Patient-Reported Outcomes and Healthcare Practices: A Retrospective Analysis of Cystic Fibrosis Management During the COVID-19 Pandemic


avatar Seyed Ahmad Tabatabaii 1 , avatar Abdolhamid Taghizadeh-Behbahani 1 , avatar Ghamartaj Khanbabaee 1 , avatar Maryam Alibakhshi 2 , avatar Amir Reza Bahadori ORCID 3 , avatar Nazanin Farahbakhsh ORCID 1 , *

Department of Pediatric Pulmonology, Mofid Pediatrics Hospital, Shahid Beheshti University of Medical Sciences, Tehran, Iran
Department of Pediatric and Neonatal Intensive Care Nursing, Nursing & Midwifery School, Shahid Beheshti University of Medical Sciences, Tehran, Iran
Shiraz University of Medical Sciences, Shiraz, Iran

how to cite: Tabatabaii S A, Taghizadeh-Behbahani A , Khanbabaee G, Alibakhshi M, Bahadori A R, et al. Patient-Reported Outcomes and Healthcare Practices: A Retrospective Analysis of Cystic Fibrosis Management During the COVID-19 Pandemic. Arch Pediatr Infect Dis. 2024;In Press(In Press):e141584.



Cystic fibrosis (CF) is one of the most prevalent inherited diseases in children. Coronavirus can lead to more severe respiratory complications in patients with comorbidities, such as CF. Additionally, the coronavirus disease 2019 (COVID-19) pandemic has imposed a substantial burden on both national and international healthcare systems. Coronavirus disease could influence CF patients’ morbidities and mortalities.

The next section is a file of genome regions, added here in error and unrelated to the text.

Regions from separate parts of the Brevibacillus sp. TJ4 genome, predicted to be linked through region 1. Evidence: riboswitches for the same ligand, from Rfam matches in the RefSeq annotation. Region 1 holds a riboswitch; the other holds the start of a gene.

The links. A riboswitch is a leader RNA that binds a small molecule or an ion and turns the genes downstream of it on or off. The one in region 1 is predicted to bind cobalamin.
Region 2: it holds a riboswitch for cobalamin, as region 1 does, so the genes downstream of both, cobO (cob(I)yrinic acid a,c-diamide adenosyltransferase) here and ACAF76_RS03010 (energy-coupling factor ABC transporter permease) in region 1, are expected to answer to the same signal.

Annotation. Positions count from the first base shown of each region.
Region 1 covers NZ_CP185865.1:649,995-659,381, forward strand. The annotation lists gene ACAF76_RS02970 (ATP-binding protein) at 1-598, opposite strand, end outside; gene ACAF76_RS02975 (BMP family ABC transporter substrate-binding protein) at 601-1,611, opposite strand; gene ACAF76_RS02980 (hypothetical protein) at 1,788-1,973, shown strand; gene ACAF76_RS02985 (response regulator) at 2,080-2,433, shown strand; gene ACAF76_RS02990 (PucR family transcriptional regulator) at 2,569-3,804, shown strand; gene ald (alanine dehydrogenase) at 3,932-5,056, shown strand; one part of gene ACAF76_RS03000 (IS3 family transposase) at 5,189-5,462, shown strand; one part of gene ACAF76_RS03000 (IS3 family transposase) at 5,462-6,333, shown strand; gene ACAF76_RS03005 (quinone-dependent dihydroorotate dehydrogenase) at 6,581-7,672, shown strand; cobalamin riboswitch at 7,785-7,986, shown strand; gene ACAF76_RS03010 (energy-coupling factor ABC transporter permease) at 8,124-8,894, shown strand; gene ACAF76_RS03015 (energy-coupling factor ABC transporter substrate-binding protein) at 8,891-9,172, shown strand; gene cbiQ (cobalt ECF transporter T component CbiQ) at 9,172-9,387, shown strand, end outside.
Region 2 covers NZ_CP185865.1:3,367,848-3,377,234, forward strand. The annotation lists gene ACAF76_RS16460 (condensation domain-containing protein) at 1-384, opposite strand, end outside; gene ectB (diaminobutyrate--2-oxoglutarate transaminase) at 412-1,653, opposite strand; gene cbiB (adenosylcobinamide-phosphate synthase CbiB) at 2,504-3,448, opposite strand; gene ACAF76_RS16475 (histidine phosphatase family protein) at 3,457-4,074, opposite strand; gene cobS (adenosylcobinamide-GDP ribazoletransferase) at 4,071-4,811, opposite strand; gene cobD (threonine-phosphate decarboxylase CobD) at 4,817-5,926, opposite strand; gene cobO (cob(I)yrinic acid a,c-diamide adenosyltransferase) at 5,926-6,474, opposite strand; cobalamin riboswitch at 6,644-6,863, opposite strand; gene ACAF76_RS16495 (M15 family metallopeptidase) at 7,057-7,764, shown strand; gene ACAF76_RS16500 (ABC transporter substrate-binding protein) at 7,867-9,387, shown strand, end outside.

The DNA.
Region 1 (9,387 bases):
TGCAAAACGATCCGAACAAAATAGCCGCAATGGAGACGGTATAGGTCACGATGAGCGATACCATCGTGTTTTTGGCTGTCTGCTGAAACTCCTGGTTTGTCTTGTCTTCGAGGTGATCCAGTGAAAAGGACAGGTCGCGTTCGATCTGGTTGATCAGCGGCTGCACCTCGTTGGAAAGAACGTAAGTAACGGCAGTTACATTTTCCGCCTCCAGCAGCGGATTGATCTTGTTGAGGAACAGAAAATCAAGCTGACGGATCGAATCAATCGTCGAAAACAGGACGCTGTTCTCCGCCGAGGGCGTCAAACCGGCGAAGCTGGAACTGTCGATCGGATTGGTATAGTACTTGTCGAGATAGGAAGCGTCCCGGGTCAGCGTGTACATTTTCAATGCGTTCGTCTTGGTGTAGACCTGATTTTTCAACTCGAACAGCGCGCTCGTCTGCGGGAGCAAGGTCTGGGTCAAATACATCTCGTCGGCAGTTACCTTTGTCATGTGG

A descriptive retrospective study was performed at Mofid Children's Hospital to determine the effect of the COVID-19 pandemic on CF patients. A physician completed 128 valid and reliable questionnaires. Moreover, hospital medical records were also used to revalidate the data and complete the remaining part of the questionnaire. The information collected for this study included demographic data, patients' height, patients' weight, body mass index (BMI), past and current positive history of COVID-19-like symptoms, socially determined condition, and influence of COVID-19 on routine therapeutic measurements in CF. The data were analyzed using SPSS software (version 21).


The majority of cases continued to perform chest physiotherapy at home, maintained routine follow-ups with pulmonologists, and adhered to their previous medication regimens (59.4%, 42.2%, and 82%, respectively). Moreover, 65.5% of participants reported leaving home less frequently than before, and approximately 73% of patients’ parents also reduced their outings, with no statistically significant differences (P > 0.05).